The Buffalo Sabres threw their best offensive at the Dallas Stars in Game Six of the Stanley Cup finals. It just wasn't good enough.

The Sabres put on their best attack of the series in a 2-1, triple-overtime loss to the Stars early this morning. Buffalo had 54 shots in the game, by far its highest total of the series. It had 32 in the first 60 minutes of play. The previous high in the series was 24 back in Game One, and even that figure was inflated by overtime.

"I said Friday we would play our best game of the series, and we did. They gave it everything they had," Sabres coach Lindy Ruff said.

The Sabres didn't have much to show for their offensive efforts, but no one was expecting many shots to go in under any circumstances. Both goalies, Ed Belfour of Dallas and Dominik Hasek of Buffalo, were brilliant throughout the series. This ranked as one of the lowest-scoring finals in history, and was also one of the most competitive. Game Six was icing on those cakes.

Buffalo figured to show a bit of a spark at the start of the game -- considering it was one loss away from a summer vacation -- and it did. Ruff came out with some new combinations for his lines. This time Curtis Brown centered for Geoff Sanderson and Stu Barnes, while Brian Holzinger was between Joe Juneau and Miroslav Satan.

Buffalo had a territorial edge in the first several minutes, and that's why Jere Lehtinen's goal came as something of a surprise. However, Buffalo had a couple of good chances late in the period. Belfour made a good stop on Juneau in the 15th minute, and two minutes later Erik Rasmussen came close to jamming home a loose puck in the slot.

However, all of that good work in the first 20 minutes went for nothing. It was the fifth consecutive full period in which the Sabres hadn't scored. Their regular-season high was four, set back in October.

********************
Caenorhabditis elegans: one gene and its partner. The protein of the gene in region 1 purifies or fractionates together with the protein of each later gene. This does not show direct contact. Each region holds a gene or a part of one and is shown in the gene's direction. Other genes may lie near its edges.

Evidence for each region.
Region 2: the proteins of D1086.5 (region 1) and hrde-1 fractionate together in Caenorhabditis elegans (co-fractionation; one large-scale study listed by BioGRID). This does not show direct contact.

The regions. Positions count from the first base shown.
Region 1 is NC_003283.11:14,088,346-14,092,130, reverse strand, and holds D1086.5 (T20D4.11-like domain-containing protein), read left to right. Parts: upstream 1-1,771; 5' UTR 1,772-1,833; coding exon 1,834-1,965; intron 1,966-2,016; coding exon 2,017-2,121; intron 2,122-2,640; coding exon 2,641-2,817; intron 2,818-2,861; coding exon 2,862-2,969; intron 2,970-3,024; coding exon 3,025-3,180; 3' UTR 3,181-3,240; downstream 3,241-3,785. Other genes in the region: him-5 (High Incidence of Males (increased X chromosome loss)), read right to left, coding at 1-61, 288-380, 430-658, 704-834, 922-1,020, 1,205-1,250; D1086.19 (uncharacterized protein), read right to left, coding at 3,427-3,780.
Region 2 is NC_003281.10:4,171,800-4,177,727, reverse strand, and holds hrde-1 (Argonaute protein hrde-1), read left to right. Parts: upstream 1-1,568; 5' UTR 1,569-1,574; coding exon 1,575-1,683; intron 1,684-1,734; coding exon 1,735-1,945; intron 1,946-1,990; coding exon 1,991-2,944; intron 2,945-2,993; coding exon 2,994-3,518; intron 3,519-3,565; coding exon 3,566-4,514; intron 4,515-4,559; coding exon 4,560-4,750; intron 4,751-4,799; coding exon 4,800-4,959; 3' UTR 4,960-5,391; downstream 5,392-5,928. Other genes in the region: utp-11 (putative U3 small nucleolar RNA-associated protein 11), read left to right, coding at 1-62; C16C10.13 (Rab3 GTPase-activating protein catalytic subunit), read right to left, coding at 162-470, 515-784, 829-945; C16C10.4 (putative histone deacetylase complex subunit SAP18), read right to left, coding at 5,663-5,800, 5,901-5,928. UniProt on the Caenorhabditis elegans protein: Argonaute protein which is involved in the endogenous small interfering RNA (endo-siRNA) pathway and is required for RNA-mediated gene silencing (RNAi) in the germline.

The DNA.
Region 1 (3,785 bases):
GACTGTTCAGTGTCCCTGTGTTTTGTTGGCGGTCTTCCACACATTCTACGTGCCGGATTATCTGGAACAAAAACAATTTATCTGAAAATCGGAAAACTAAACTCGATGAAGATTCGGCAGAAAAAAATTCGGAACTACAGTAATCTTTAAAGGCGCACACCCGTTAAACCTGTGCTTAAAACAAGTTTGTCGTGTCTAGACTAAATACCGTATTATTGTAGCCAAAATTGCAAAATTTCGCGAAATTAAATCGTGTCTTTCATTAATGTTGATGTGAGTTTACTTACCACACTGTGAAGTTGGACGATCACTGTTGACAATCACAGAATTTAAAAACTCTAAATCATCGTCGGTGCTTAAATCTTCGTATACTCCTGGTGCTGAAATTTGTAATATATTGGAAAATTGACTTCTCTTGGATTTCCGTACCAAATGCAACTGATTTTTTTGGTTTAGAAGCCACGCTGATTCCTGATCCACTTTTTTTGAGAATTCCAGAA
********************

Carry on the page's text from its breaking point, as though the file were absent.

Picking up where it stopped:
The second period might have been the Sabres' best 20 minutes of offense in the series. Buffalo finally established a forecheck, keeping the Stars' defense occupied for long stretches at a time. The Sabres did that by winning a higher percentage of one-on-one battles along the boards. In addition, Buffalo had some skating room for the first time since the Toronto series. Several Sabres were able to carry the puck through the neutral zone and into Dallas territory.

However, all of that good work resulted in no goals. Finally, Barnes and Wayne Primeau found space in the Dallas zone, and Barnes beat Belfour from about 15 feet to tie the game. It was Buffalo's first goal in 130 minutes, 44 seconds.

The Sabres and Stars, who hadn't played firewagon hockey for much of the series, became even more conservative in the third period. Still, Buffalo had some good chances to win the game. Juneau was wide on a shot from 25 feet, Primeau got a good shot on goal from the slot in traffic, and Vaclav Varada just missed batting home a floating puck that sailed across the slot.

By the time the final five minutes of the third period arrived, offense wasn't on most people's mind. Both teams started to play as if they didn't want to give up the game-winning goal.

Neither team had even a shot on goal for almost eight minutes of the first overtime. Satan had the first of the period; Belfour made a relatively easy save.

The Sabres' best chance of overtime might have been when Sanderson broke into the Dallas zone by using his speed. He set up Zhitnik for a slap shot that just missed the corner.

Buffalo went back to an aggressive style at the start of the second overtime. James Patrick nailed a shot from the right point that hit the crossbar and deflected harmlessly away at 2:16. They ran up three shots on goal in the first three minutes of period five.

Both teams were too tired to do much after that. Finally, at around 1:30 this morning in the sixth overtime, the Sabres gave up the winning goal to Dallas' Brett Hull.